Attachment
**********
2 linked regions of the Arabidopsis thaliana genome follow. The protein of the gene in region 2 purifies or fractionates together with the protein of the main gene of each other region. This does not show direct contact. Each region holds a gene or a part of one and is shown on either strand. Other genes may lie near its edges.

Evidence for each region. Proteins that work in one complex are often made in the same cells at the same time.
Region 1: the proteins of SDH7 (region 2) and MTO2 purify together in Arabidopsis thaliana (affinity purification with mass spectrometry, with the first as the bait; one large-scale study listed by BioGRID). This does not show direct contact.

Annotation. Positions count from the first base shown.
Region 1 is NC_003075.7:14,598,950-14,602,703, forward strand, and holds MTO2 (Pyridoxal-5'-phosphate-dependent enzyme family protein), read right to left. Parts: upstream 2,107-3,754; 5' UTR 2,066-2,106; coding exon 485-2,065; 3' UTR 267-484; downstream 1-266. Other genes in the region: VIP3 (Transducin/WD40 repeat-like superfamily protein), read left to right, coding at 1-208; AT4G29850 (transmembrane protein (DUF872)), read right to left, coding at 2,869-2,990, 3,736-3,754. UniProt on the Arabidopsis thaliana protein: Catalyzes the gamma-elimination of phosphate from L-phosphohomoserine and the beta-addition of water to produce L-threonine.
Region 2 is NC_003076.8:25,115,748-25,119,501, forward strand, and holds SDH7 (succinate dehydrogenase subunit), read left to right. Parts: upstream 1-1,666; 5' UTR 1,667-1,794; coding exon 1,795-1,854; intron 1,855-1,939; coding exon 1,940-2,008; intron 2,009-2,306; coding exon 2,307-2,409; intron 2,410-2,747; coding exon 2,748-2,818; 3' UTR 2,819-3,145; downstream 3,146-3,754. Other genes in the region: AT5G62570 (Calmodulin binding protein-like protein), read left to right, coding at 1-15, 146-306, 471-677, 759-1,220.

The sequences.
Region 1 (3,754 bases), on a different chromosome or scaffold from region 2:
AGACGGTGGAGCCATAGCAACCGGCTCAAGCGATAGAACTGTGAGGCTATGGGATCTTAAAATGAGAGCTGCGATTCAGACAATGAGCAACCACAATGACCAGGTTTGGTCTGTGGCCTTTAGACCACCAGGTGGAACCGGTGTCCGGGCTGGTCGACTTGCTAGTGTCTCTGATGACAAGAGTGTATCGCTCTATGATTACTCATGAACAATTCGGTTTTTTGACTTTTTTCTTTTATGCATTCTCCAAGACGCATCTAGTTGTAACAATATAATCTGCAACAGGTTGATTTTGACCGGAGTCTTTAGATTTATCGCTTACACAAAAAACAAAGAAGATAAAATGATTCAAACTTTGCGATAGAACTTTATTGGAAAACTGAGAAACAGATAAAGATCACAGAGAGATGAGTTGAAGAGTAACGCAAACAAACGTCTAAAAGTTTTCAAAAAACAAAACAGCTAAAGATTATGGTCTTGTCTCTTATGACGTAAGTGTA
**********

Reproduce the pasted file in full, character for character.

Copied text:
2 linked regions of the Arabidopsis thaliana genome follow. The protein of the gene in region 2 purifies or fractionates together with the protein of the main gene of each other region. This does not show direct contact. Each region holds a gene or a part of one and is shown on either strand. Other genes may lie near its edges.

Evidence for each region. Proteins that work in one complex are often made in the same cells at the same time.
Region 1: the proteins of SDH7 (region 2) and MTO2 purify together in Arabidopsis thaliana (affinity purification with mass spectrometry, with the first as the bait; one large-scale study listed by BioGRID). This does not show direct contact.

Annotation. Positions count from the first base shown.
Region 1 is NC_003075.7:14,598,950-14,602,703, forward strand, and holds MTO2 (Pyridoxal-5'-phosphate-dependent enzyme family protein), read right to left. Parts: upstream 2,107-3,754; 5' UTR 2,066-2,106; coding exon 485-2,065; 3' UTR 267-484; downstream 1-266. Other genes in the region: VIP3 (Transducin/WD40 repeat-like superfamily protein), read left to right, coding at 1-208; AT4G29850 (transmembrane protein (DUF872)), read right to left, coding at 2,869-2,990, 3,736-3,754. UniProt on the Arabidopsis thaliana protein: Catalyzes the gamma-elimination of phosphate from L-phosphohomoserine and the beta-addition of water to produce L-threonine.
Region 2 is NC_003076.8:25,115,748-25,119,501, forward strand, and holds SDH7 (succinate dehydrogenase subunit), read left to right. Parts: upstream 1-1,666; 5' UTR 1,667-1,794; coding exon 1,795-1,854; intron 1,855-1,939; coding exon 1,940-2,008; intron 2,009-2,306; coding exon 2,307-2,409; intron 2,410-2,747; coding exon 2,748-2,818; 3' UTR 2,819-3,145; downstream 3,146-3,754. Other genes in the region: AT5G62570 (Calmodulin binding protein-like protein), read left to right, coding at 1-15, 146-306, 471-677, 759-1,220.

The sequences.
Region 1 (3,754 bases), on a different chromosome or scaffold from region 2:
AGACGGTGGAGCCATAGCAACCGGCTCAAGCGATAGAACTGTGAGGCTATGGGATCTTAAAATGAGAGCTGCGATTCAGACAATGAGCAACCACAATGACCAGGTTTGGTCTGTGGCCTTTAGACCACCAGGTGGAACCGGTGTCCGGGCTGGTCGACTTGCTAGTGTCTCTGATGACAAGAGTGTATCGCTCTATGATTACTCATGAACAATTCGGTTTTTTGACTTTTTTCTTTTATGCATTCTCCAAGACGCATCTAGTTGTAACAATATAATCTGCAACAGGTTGATTTTGACCGGAGTCTTTAGATTTATCGCTTACACAAAAAACAAAGAAGATAAAATGATTCAAACTTTGCGATAGAACTTTATTGGAAAACTGAGAAACAGATAAAGATCACAGAGAGATGAGTTGAAGAGTAACGCAAACAAACGTCTAAAAGTTTTCAAAAAACAAAACAGCTAAAGATTATGGTCTTGTCTCTTATGACGTAAGTGTA